"Well, Dave's been having some probing conversations with me latelyand I've been wondering about love, and that kind of shit. You know, whetheryou know."

"What?"

"What?"

"Whether you know what?" she said.

"Whether you know you're in love. How you know you're in love. Youknow - that."

"Are you wondering whether we're in love," she saidsuspiciously and ominously at the same time.

"No, I wasn't wondering whether we're in love. I hadn't thought ofthat. Not really. But I just wondered whether or how you know you're in love ifyou are in love. And I asked you if you thought we were more than just goodfriends."

"We're just good friends Damian. I know that. We're very good friends,probably better than most people who are just good friends, because we probablydo things together that people who are, more, much more than good friendsdo."

"How do you know?" said Damian, infuriatingly.

"How do I know which bit?" she said getting riled.

"Well you said, 'We're just good friends. I know that,' how do you know that? That we're just goodfriends and no more than that even if we are very good friends?"

"This is very specific!" she said. "Well, you see, I,love, Lem."

"Yes, I thought you'd told me that once. I thought maybe, you'dforgotten about Lem a bit and were just drifting, just… "

"That too! Just drifting. Just waiting. Just hoping. Justsurviving. Just… But enjoying myself with you too Damian. Not just usingyou. Losing me. I love being with you Damian. We're bonded by the sameglue!"

"But you know you love Lem?"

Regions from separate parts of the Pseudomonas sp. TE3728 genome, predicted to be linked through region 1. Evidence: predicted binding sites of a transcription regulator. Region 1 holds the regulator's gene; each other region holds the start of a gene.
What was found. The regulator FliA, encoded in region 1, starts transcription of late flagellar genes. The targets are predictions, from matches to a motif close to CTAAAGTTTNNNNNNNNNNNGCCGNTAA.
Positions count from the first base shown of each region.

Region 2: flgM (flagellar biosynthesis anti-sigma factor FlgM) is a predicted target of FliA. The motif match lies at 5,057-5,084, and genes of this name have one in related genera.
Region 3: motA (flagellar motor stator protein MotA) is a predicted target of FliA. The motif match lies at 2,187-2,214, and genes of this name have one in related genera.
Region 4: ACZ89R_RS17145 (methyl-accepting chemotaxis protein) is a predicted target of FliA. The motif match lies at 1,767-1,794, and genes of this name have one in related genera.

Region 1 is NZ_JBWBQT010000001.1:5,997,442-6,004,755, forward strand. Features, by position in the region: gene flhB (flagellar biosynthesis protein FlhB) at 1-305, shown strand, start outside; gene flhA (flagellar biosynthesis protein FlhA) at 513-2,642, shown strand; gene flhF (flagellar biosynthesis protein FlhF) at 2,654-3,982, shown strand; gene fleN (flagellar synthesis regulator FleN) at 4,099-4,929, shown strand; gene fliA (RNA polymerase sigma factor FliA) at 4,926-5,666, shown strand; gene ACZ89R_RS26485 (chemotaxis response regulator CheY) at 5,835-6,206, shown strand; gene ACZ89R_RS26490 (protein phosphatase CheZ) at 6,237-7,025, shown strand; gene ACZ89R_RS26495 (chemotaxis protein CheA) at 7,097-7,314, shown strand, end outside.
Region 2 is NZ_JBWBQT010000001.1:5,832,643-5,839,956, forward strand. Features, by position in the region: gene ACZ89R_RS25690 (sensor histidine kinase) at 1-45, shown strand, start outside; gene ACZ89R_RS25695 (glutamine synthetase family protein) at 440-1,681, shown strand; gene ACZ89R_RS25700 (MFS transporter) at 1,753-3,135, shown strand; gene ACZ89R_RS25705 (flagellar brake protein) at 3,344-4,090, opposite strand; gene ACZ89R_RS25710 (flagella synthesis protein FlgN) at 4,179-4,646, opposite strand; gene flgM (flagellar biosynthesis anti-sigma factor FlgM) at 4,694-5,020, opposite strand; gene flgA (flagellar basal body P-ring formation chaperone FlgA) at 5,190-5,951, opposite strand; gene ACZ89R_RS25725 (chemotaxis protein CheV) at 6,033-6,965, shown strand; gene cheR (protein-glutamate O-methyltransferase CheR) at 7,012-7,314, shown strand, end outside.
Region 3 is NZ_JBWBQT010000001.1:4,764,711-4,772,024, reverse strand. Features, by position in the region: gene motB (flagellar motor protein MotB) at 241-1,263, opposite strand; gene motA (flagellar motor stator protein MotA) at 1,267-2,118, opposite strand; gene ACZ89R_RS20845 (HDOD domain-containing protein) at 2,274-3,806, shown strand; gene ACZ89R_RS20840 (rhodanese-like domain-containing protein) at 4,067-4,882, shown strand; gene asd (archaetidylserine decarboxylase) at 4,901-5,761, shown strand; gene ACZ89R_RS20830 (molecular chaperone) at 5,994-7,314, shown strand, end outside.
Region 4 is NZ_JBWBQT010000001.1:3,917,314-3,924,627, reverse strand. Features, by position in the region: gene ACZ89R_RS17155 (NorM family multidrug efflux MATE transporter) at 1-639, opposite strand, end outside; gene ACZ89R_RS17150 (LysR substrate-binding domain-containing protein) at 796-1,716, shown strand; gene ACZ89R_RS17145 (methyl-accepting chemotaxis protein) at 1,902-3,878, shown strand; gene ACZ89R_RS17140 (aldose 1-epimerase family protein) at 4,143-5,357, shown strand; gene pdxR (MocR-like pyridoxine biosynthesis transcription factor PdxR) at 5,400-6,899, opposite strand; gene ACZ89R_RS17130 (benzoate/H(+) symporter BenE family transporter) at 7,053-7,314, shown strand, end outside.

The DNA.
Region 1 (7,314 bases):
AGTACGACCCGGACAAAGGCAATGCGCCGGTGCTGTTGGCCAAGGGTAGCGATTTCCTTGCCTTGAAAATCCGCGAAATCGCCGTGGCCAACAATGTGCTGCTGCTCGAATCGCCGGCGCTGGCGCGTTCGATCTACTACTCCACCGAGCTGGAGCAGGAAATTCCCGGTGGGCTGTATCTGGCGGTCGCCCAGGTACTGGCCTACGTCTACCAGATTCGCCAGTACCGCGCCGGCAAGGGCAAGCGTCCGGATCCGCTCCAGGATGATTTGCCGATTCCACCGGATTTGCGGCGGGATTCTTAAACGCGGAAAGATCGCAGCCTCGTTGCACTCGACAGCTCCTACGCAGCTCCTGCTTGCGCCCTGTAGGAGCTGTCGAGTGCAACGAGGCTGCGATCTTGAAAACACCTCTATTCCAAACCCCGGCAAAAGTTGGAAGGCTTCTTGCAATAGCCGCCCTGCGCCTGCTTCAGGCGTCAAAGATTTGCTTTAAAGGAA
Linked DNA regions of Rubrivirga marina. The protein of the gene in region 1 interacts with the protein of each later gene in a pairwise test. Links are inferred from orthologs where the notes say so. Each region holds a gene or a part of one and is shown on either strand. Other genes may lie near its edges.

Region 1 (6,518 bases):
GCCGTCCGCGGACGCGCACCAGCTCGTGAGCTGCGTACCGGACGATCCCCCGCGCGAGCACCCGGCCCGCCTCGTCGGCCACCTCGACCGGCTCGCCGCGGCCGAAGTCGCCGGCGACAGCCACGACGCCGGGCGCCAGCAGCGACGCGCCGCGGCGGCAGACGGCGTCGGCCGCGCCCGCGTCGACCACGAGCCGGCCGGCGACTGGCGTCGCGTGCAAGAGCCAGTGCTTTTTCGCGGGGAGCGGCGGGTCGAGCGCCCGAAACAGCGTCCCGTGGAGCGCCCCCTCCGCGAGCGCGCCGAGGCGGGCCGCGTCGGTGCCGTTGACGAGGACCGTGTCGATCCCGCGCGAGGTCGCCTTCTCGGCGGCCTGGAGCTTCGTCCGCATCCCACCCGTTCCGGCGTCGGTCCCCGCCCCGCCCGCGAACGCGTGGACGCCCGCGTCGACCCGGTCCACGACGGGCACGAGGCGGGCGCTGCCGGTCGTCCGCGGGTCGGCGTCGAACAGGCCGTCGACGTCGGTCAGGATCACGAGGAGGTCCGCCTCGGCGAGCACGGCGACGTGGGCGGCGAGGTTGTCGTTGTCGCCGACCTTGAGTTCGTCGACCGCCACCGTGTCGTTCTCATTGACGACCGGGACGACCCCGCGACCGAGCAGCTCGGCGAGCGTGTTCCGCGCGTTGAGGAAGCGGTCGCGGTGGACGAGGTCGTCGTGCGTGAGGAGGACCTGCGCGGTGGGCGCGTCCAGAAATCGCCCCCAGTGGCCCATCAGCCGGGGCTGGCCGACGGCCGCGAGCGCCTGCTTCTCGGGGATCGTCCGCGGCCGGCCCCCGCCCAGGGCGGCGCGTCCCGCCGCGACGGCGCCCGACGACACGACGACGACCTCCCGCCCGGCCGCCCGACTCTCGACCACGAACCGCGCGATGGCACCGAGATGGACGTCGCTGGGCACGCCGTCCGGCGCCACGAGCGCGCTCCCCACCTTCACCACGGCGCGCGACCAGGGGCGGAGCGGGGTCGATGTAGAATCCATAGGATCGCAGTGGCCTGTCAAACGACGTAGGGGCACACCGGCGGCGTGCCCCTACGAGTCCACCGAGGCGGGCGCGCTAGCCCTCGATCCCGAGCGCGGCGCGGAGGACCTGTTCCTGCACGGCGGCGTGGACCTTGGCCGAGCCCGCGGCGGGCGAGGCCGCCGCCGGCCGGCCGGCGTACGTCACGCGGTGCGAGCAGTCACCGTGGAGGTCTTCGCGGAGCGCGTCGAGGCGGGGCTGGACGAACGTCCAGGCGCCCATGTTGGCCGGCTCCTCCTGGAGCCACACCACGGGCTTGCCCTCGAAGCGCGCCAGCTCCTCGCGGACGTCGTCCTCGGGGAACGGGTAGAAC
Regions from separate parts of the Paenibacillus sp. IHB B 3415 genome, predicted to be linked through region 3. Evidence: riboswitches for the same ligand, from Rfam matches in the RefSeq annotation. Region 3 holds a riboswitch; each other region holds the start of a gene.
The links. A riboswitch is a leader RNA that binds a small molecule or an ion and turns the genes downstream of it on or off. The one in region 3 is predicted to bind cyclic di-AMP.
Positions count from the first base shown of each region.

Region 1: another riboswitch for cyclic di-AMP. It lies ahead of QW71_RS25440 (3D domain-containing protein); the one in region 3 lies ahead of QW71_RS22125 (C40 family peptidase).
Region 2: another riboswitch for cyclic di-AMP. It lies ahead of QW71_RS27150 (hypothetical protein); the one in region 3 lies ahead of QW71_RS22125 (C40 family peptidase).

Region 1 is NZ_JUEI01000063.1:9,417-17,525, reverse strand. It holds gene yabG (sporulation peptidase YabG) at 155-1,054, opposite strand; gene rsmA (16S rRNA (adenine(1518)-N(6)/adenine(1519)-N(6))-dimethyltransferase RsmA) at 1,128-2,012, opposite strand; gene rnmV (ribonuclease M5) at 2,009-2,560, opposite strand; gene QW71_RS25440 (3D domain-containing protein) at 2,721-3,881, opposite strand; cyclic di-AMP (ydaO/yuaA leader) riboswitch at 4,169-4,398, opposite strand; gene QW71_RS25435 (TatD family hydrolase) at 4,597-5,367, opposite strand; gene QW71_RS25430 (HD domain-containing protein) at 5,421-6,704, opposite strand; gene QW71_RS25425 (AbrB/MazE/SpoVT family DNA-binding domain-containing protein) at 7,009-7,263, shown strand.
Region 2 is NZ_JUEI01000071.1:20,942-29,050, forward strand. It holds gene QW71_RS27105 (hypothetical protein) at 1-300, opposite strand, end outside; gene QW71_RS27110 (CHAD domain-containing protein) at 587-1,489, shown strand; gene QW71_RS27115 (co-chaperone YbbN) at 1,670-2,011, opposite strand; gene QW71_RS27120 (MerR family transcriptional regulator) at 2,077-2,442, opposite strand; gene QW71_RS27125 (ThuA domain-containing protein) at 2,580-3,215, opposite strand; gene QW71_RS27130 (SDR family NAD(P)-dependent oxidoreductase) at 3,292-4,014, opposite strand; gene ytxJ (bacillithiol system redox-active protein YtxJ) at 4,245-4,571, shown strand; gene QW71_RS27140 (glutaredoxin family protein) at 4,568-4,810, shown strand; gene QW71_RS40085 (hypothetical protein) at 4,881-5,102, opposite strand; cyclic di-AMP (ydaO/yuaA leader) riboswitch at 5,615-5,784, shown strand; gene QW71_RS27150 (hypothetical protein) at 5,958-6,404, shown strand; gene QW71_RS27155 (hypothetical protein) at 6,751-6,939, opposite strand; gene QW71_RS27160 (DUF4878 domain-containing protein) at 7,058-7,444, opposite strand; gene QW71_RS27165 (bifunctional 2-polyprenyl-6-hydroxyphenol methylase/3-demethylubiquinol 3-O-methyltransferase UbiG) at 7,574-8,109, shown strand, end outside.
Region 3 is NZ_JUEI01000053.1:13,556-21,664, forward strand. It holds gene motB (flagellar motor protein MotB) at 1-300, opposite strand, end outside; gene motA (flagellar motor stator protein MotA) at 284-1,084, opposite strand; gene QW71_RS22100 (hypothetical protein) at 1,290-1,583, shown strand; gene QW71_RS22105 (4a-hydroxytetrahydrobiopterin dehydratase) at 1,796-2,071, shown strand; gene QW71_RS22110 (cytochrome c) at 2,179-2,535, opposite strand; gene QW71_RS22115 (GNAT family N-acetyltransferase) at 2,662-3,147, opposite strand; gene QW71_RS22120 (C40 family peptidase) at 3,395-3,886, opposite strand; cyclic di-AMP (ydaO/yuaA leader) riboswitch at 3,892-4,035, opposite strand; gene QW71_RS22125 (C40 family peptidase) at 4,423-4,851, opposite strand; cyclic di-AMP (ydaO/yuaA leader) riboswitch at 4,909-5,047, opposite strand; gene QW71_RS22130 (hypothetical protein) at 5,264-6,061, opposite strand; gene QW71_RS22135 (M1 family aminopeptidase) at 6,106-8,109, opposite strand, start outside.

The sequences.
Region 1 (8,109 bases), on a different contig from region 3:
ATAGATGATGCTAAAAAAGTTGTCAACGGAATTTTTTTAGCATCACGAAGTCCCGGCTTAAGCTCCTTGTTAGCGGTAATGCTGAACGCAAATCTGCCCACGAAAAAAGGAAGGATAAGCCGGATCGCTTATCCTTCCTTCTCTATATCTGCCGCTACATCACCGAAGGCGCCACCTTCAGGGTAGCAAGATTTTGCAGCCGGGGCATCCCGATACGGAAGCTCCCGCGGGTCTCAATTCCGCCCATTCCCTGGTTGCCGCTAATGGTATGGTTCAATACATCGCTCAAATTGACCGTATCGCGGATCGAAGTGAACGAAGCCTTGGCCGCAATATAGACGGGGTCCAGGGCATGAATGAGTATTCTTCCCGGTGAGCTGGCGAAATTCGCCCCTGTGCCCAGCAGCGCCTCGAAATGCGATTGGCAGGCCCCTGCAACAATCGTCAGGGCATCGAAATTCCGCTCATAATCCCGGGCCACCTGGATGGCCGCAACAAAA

"I said so!"

"And will you find him one day?"

"I hope so!"

"And join him?"

"I think so."

"Right."

Damian fell silent again and Sheila wondered what this had all beenabout.

* * * * *

Patsy glanced anxiously at her watch for the fourth time in fiveminutes. She had begun to bite her nails. She'd never been a nail biter, butwith every passing day she bit more. She pushed her own hand down below thetable top so that her mouth couldn't get at it and then sipped some coffee.Ugh, what a taste. She'd never noticed that bitterness quite so stronglybefore. She added an extra couple of spoonfuls of sugar and stirred so madlythat the majority splashed into the saucer. Then she was biting her nailsagain. She saw a dirty grey Fiat creeping past and almost rushed out of thecafé into Damian's arms. But the car didn't stop, it was the wrong Fiat.Thirty five minutes went by and Patsy was in mental agony. She was so tensethat she had to go to the bathroom and vomit. Or was that the effect of thepregnancy? Either way it was no fun. Patsy was not used to going up to Town onher own, but Dave had suggested that she meet Damian meet there, because itwould be neutral ground. She was coming out of the bathroom for the secondtime, when she noticed a tall, slim, lank haired figure slipping out of thedoorway and into the street. "Damian!" she shrieked so hystericallyand loud that heads turned her way. Damian looked back towards her and cameback in again. Lighting up as he spoke, he apologised for his delay and satdown to order a coffee for himself.

"Jesus, Patsy, you look terrible!" A nice re-assuring, tactfulkind of start to the conversation.

"I've been sick. I am sick. With worry Damian," she said andreached out a hand to hold Damian's sleeve, but then drew it back.

Damian looked tight-lipped at her and then at the end of his burningcigarette with great interest.

"Have you, have you got any news?" continued Patsy.

"About the abortion doctors?"

"Shsh!" She grasped his wrist this time, in earnest.

"You know my friend Roget?"

"The photographer?"

"Mmm. He's got a girlfriend whose friend had one just recently.He's offered to get me the contact details. Apparently it's completely legal,this deal."

"What do you have to do?" she asked.

'Two doctors. They see you and refer you to a clinic. It's verysimple."

"God, Damian," Patsy breathed a sigh full of relief - and fear- and gripped his wrist so tightly it hurt.

"So how're you keeping girl?" said Damian flippantly.